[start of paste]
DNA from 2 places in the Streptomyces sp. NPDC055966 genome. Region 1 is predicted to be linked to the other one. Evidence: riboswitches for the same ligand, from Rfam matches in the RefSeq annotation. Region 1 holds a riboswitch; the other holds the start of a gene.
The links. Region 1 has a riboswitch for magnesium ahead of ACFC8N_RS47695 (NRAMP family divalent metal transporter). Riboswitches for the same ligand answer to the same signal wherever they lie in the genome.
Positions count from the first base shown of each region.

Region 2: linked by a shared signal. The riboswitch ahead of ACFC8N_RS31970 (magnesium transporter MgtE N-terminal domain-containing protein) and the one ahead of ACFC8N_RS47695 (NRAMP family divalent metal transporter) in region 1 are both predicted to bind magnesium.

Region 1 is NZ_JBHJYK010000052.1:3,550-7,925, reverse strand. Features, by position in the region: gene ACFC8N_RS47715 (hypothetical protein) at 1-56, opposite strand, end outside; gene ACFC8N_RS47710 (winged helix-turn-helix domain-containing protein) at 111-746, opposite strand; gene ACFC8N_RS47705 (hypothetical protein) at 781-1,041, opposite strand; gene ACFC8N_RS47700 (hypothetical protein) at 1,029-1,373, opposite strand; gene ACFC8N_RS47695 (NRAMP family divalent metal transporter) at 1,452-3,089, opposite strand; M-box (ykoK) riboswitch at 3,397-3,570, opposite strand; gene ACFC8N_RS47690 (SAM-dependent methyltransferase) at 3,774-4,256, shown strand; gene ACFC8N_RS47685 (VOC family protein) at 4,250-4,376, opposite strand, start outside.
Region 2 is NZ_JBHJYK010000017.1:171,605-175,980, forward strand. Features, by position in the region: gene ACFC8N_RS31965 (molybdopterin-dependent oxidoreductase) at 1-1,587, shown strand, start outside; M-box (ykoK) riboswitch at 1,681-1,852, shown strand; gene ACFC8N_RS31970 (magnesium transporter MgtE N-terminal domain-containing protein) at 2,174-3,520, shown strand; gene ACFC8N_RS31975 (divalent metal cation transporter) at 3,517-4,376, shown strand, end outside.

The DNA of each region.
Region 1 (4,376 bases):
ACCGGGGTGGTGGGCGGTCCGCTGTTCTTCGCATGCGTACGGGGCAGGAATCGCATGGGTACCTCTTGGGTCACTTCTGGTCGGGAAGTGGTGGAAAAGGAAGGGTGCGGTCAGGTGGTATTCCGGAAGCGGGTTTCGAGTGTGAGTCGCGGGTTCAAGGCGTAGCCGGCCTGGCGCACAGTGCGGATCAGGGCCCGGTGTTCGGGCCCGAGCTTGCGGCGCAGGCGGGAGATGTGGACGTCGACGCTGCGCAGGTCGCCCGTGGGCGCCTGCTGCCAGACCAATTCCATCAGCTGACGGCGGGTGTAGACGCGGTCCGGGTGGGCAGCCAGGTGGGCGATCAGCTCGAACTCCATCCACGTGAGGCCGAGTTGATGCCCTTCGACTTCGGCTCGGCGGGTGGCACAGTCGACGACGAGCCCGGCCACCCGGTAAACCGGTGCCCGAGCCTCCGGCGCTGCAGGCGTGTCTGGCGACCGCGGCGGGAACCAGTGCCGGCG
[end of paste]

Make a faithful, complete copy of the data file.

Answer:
DNA from 2 places in the Streptomyces sp. NPDC055966 genome. Region 1 is predicted to be linked to the other one. Evidence: riboswitches for the same ligand, from Rfam matches in the RefSeq annotation. Region 1 holds a riboswitch; the other holds the start of a gene.
The links. Region 1 has a riboswitch for magnesium ahead of ACFC8N_RS47695 (NRAMP family divalent metal transporter). Riboswitches for the same ligand answer to the same signal wherever they lie in the genome.
Positions count from the first base shown of each region.

Region 2: linked by a shared signal. The riboswitch ahead of ACFC8N_RS31970 (magnesium transporter MgtE N-terminal domain-containing protein) and the one ahead of ACFC8N_RS47695 (NRAMP family divalent metal transporter) in region 1 are both predicted to bind magnesium.

Region 1 is NZ_JBHJYK010000052.1:3,550-7,925, reverse strand. Features, by position in the region: gene ACFC8N_RS47715 (hypothetical protein) at 1-56, opposite strand, end outside; gene ACFC8N_RS47710 (winged helix-turn-helix domain-containing protein) at 111-746, opposite strand; gene ACFC8N_RS47705 (hypothetical protein) at 781-1,041, opposite strand; gene ACFC8N_RS47700 (hypothetical protein) at 1,029-1,373, opposite strand; gene ACFC8N_RS47695 (NRAMP family divalent metal transporter) at 1,452-3,089, opposite strand; M-box (ykoK) riboswitch at 3,397-3,570, opposite strand; gene ACFC8N_RS47690 (SAM-dependent methyltransferase) at 3,774-4,256, shown strand; gene ACFC8N_RS47685 (VOC family protein) at 4,250-4,376, opposite strand, start outside.
Region 2 is NZ_JBHJYK010000017.1:171,605-175,980, forward strand. Features, by position in the region: gene ACFC8N_RS31965 (molybdopterin-dependent oxidoreductase) at 1-1,587, shown strand, start outside; M-box (ykoK) riboswitch at 1,681-1,852, shown strand; gene ACFC8N_RS31970 (magnesium transporter MgtE N-terminal domain-containing protein) at 2,174-3,520, shown strand; gene ACFC8N_RS31975 (divalent metal cation transporter) at 3,517-4,376, shown strand, end outside.

The DNA of each region.
Region 1 (4,376 bases):
ACCGGGGTGGTGGGCGGTCCGCTGTTCTTCGCATGCGTACGGGGCAGGAATCGCATGGGTACCTCTTGGGTCACTTCTGGTCGGGAAGTGGTGGAAAAGGAAGGGTGCGGTCAGGTGGTATTCCGGAAGCGGGTTTCGAGTGTGAGTCGCGGGTTCAAGGCGTAGCCGGCCTGGCGCACAGTGCGGATCAGGGCCCGGTGTTCGGGCCCGAGCTTGCGGCGCAGGCGGGAGATGTGGACGTCGACGCTGCGCAGGTCGCCCGTGGGCGCCTGCTGCCAGACCAATTCCATCAGCTGACGGCGGGTGTAGACGCGGTCCGGGTGGGCAGCCAGGTGGGCGATCAGCTCGAACTCCATCCACGTGAGGCCGAGTTGATGCCCTTCGACTTCGGCTCGGCGGGTGGCACAGTCGACGACGAGCCCGGCCACCCGGTAAACCGGTGCCCGAGCCTCCGGCGCTGCAGGCGTGTCTGGCGACCGCGGCGGGAACCAGTGCCGGCG